November 14, 2018

November 14, 1885

We need to learn more about Sonia Delaunay (November 14, 1885 to December 5, 1979). Here is a biographical resource we quote:

'Sonia Delaunay was born Sara Élievna Stern, the youngest of three children, to impoverished Jewish parents in Odessa, Ukraine. At five, she was sent to live with her mother's well-off brother, Henri Terk, and his wife in St. Petersburg, Russia. Although her mother never allowed a legal adoption, Delaunay thought of them as her family and took the name Sofia Terk, using "Sonia" as a nickname. She received a good education, had access to great art collections, and traveled Europe spending summers in Finland. At sixteen, Delaunay's art teacher noticed her talent and encouraged her uncle and aunt to send her to Germany for further art training....

'Eighteen-year-old Sonia began her studies at the Academy of Fine Arts in Karlsruhe in 1904. After two years in Germany, Delaunay moved to Paris to study at the Academie de la Palette. On December 5, 1908 she married her friend Wilhelm Uhde, an art dealer, ensuring that her family wouldn't be able to force her to come home while also covering for Uhde's homosexual lifestyle. Uhde gave Delaunay her first one-person show in 1908 featuring numerous portrait studies that demonstrated the early influence of Fauvists like Henri Matisse and introduced her to important art and literary figures, including, in 1909, her future husband, Robert Delaunay.

'Sonia married Robert on November 15, 1910 after amicably divorcing Uhde, and their son Charles was born in January 1911. The two were to become one of the art world's most important partnerships, co-founding Orphism, a variation of Cubist art composed of abstract forms of vibrant color....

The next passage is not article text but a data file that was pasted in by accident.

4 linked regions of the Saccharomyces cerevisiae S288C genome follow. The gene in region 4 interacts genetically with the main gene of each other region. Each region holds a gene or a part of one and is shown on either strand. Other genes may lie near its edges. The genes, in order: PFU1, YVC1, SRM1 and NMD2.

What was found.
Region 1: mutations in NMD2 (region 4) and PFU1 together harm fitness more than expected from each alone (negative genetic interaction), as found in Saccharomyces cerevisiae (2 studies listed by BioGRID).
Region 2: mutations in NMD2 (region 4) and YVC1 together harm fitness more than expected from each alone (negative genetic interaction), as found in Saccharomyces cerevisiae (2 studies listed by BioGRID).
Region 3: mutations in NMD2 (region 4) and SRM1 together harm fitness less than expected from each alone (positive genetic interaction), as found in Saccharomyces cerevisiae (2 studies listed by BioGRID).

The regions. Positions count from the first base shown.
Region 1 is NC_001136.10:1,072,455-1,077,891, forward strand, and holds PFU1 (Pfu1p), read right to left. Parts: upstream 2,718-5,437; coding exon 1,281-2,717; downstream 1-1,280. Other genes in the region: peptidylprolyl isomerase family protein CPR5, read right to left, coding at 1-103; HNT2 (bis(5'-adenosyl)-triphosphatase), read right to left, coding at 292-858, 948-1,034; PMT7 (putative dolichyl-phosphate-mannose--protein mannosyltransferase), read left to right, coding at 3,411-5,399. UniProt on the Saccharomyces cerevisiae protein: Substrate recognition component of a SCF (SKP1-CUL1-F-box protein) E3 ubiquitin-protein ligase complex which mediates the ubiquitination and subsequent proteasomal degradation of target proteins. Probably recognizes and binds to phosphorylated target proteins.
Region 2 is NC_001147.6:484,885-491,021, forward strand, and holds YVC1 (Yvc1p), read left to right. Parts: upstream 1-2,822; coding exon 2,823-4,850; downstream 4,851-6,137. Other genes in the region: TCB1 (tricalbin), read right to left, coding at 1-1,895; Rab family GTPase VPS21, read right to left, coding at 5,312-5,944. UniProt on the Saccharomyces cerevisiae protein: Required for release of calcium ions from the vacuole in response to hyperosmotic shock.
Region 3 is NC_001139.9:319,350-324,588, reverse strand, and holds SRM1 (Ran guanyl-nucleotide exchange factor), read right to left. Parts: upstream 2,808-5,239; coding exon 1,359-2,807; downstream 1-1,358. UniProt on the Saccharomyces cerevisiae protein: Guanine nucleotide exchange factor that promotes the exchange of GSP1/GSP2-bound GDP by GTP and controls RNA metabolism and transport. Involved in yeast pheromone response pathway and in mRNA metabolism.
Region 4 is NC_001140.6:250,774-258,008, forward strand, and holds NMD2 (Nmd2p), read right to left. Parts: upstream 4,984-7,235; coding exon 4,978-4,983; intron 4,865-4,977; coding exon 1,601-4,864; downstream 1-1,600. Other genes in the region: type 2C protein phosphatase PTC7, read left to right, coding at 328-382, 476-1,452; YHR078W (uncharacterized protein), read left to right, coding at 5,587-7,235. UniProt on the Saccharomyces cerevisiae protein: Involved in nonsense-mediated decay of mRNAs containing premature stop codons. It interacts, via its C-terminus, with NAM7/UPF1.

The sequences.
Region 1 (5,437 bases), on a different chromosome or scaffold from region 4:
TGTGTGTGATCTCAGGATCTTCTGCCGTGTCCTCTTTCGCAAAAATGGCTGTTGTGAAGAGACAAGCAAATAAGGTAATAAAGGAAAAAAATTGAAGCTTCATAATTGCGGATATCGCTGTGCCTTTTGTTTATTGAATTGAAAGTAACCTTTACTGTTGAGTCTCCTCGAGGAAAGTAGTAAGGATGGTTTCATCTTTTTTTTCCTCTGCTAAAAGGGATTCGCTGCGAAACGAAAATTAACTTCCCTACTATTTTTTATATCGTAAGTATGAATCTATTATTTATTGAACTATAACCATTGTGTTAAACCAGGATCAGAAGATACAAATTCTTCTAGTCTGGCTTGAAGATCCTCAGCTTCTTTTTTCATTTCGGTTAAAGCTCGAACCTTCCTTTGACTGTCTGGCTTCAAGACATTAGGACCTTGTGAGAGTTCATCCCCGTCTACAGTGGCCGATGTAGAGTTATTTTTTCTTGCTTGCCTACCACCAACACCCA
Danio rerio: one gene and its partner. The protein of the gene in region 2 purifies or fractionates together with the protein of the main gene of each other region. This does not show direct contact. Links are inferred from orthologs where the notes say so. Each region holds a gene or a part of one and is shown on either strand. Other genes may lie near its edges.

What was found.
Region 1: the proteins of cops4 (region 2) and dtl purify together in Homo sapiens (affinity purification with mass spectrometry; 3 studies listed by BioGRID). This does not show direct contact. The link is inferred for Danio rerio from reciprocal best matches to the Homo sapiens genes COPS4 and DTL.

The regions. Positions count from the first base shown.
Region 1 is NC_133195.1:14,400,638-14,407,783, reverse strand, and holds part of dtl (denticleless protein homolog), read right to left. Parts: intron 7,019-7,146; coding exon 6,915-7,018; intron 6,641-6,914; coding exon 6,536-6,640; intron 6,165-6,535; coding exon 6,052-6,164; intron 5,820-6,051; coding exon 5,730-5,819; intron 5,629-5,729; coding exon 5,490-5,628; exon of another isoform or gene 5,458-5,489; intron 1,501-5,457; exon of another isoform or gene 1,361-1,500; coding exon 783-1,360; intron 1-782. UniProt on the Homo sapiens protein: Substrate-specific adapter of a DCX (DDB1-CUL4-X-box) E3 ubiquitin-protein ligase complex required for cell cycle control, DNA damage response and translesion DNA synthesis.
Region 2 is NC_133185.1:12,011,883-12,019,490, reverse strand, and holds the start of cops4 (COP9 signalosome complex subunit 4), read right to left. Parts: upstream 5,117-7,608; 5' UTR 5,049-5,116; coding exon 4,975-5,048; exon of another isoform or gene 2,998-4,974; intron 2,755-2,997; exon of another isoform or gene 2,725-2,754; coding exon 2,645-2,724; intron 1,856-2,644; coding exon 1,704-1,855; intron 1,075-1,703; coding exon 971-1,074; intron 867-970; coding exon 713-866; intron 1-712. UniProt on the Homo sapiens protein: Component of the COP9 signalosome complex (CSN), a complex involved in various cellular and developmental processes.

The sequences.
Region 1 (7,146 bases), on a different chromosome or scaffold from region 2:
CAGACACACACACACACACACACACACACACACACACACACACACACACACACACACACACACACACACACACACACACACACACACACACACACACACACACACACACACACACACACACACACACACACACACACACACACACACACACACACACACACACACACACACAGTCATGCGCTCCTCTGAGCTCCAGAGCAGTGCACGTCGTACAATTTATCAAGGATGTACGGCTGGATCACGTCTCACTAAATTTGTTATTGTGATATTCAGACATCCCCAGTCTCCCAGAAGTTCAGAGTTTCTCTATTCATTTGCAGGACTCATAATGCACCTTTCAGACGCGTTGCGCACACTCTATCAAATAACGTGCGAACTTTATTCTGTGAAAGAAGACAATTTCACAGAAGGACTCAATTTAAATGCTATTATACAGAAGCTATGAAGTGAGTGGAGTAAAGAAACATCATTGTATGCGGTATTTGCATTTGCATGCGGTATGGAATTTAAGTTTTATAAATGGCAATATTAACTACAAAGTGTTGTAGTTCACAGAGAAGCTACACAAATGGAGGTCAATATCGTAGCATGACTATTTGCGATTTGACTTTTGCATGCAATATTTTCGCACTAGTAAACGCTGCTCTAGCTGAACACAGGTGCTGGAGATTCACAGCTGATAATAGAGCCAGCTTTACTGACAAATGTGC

'Delaunay's refusal to distinguish between the worlds of fine art and crafts, and her friendships with the creative people who gathered at her home on Sundays, resulted in rich a career that included exciting collaborations. Her friendship with poet Blaise Cendrars, for example, led to the creation of a series of "poem-paintings," including La Prose du Transsibérienn et de la petite Jehanne de France (1913).
'Delaunay returned to painting in 1937 when she and Robert were asked to decorate two buildings for the Paris Exposition Internationale des Arts et Techniques dans la Vie Moderne. The murals she created for this commission were well received. After Robert's death in 1941 things became very difficult and Delaunay survived by selling both her own designs and Robert's paintings. Being of Jewish heritage she was forced to move frequently during the war, worried that she would be arrested. There was an occasion, in Cannes, when she was questioned regarding her middle name, "Stern." Apparently she stood her ground and, refusing to show fear, succeeded in boarding her train and escaping capture.....

'[After the war and public recognition of her artistic achievements, we note] In 1978, a year before she passed away, she helped design costumes for a performance of the play Six Characters in Search of an Author and finally published her autobiography. Having made an impact on both the art and fashion worlds, it was fitting that she chose to be buried in a dress that Hubert de Givenchy had designed for her to wear while attending a reception for England's Queen Elizabeth.'

This photo is adorable: Delaunay, her cat, and art.